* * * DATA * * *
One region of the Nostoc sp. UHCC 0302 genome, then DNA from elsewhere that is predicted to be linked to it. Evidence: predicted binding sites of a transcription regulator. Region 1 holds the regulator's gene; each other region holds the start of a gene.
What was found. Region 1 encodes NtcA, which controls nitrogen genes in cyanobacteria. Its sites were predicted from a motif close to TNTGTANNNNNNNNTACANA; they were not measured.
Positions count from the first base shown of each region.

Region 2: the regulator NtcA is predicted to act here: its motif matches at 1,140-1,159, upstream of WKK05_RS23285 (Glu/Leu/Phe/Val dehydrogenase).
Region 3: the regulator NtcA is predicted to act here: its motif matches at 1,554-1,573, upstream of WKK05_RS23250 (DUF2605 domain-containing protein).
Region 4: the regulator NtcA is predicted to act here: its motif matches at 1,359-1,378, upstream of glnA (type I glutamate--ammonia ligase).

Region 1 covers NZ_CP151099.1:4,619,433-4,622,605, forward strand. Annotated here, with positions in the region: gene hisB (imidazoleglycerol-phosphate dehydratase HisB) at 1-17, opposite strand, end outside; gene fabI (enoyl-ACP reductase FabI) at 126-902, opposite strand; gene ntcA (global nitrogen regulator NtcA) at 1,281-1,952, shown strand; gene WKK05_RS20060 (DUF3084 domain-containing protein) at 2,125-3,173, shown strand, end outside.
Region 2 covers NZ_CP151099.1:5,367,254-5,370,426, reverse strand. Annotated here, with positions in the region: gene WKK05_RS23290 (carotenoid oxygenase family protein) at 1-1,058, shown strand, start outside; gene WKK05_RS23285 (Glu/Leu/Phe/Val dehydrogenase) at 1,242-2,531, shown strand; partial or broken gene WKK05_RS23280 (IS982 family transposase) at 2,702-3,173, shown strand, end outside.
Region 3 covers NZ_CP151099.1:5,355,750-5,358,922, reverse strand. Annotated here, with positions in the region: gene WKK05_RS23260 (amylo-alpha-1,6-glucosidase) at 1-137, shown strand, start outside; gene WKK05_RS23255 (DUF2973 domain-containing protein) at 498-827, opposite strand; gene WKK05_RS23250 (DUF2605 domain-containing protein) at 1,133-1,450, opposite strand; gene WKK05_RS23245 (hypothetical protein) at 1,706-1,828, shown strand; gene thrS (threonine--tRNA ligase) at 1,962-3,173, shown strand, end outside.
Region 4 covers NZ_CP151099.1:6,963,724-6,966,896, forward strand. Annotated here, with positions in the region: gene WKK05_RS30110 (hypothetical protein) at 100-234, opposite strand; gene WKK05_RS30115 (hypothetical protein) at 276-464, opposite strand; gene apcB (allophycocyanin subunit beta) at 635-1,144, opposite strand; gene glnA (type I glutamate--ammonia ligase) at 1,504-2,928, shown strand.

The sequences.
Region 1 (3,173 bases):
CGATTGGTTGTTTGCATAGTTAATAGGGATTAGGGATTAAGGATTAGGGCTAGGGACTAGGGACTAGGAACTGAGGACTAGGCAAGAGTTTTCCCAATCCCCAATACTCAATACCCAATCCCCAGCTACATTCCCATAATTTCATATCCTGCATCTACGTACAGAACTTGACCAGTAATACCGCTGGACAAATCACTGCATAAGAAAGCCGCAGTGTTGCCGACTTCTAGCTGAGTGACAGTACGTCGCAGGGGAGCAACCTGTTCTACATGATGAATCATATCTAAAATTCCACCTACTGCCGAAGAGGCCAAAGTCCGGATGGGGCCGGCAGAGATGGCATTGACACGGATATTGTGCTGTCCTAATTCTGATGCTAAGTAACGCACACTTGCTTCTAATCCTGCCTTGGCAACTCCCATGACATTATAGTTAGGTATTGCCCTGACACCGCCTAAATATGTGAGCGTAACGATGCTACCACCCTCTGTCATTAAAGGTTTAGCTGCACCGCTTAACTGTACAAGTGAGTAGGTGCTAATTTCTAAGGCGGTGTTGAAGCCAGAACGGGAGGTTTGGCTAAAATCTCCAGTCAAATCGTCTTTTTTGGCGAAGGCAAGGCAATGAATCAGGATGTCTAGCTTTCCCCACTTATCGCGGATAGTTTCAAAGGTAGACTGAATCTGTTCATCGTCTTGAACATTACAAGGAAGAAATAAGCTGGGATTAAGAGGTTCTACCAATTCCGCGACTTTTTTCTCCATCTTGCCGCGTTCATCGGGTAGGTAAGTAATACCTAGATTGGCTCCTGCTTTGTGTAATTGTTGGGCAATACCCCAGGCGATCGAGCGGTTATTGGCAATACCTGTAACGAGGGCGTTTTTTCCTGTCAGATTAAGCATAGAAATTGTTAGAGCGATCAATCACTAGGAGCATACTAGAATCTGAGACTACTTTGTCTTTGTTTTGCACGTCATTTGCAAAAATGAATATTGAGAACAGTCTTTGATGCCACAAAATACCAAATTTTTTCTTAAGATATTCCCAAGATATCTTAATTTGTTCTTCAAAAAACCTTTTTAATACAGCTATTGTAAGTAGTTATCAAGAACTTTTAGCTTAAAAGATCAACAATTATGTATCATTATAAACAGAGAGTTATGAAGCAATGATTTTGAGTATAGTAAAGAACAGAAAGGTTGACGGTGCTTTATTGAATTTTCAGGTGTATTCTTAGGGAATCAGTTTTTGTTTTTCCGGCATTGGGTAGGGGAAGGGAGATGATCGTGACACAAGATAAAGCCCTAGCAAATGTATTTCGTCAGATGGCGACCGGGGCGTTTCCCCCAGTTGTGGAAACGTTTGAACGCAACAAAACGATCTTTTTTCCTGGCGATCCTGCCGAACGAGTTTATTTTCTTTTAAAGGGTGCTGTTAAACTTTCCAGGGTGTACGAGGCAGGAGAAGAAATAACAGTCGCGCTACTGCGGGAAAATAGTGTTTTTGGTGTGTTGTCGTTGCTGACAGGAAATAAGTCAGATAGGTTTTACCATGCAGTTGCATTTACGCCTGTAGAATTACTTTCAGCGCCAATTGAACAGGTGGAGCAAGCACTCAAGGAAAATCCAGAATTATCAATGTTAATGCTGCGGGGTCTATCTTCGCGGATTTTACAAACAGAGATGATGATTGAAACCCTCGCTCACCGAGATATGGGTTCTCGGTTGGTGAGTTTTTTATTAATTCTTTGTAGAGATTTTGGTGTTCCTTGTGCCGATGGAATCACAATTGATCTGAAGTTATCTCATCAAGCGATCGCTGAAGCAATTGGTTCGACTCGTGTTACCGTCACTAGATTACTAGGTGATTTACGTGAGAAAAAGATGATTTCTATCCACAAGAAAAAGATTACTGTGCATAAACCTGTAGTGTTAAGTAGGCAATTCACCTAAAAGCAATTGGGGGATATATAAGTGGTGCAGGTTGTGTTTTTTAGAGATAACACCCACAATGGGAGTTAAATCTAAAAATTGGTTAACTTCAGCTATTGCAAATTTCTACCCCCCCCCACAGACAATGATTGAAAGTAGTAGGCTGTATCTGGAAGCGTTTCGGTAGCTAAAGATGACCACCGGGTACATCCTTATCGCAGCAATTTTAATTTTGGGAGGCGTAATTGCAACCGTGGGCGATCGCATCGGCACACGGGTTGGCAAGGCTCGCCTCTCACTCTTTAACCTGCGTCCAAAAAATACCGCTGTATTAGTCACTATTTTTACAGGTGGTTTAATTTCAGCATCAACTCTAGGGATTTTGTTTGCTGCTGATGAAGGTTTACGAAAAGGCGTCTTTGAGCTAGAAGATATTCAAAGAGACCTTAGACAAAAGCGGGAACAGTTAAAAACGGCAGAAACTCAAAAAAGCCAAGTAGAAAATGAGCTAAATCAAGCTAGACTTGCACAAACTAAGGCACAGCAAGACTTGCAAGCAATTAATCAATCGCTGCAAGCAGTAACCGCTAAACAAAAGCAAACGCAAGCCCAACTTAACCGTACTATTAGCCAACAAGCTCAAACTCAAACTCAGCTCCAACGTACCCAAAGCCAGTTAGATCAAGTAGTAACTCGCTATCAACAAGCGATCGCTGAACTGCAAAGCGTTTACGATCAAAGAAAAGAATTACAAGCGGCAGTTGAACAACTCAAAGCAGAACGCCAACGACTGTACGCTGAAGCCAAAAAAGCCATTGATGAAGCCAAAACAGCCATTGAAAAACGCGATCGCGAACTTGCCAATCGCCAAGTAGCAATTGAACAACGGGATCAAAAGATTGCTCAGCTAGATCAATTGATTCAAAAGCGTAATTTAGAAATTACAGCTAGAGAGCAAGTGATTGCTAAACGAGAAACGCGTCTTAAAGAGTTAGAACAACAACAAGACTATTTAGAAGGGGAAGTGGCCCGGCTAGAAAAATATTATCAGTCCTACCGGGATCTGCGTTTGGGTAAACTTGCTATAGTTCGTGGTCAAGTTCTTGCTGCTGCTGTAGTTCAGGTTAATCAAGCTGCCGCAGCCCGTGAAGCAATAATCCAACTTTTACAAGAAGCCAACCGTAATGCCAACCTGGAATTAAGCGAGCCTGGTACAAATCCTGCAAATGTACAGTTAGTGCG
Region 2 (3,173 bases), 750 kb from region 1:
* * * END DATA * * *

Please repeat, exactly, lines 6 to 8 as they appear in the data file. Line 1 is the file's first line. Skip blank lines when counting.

Region 4: the regulator NtcA is predicted to act here: its motif matches at 1,359-1,378, upstream of glnA (type I glutamate--ammonia ligase).

Region 1 covers NZ_CP151099.1:4,619,433-4,622,605, forward strand. Annotated here, with positions in the region: gene hisB (imidazoleglycerol-phosphate dehydratase HisB) at 1-17, opposite strand, end outside; gene fabI (enoyl-ACP reductase FabI) at 126-902, opposite strand; gene ntcA (global nitrogen regulator NtcA) at 1,281-1,952, shown strand; gene WKK05_RS20060 (DUF3084 domain-containing protein) at 2,125-3,173, shown strand, end outside.
Region 2 covers NZ_CP151099.1:5,367,254-5,370,426, reverse strand. Annotated here, with positions in the region: gene WKK05_RS23290 (carotenoid oxygenase family protein) at 1-1,058, shown strand, start outside; gene WKK05_RS23285 (Glu/Leu/Phe/Val dehydrogenase) at 1,242-2,531, shown strand; partial or broken gene WKK05_RS23280 (IS982 family transposase) at 2,702-3,173, shown strand, end outside.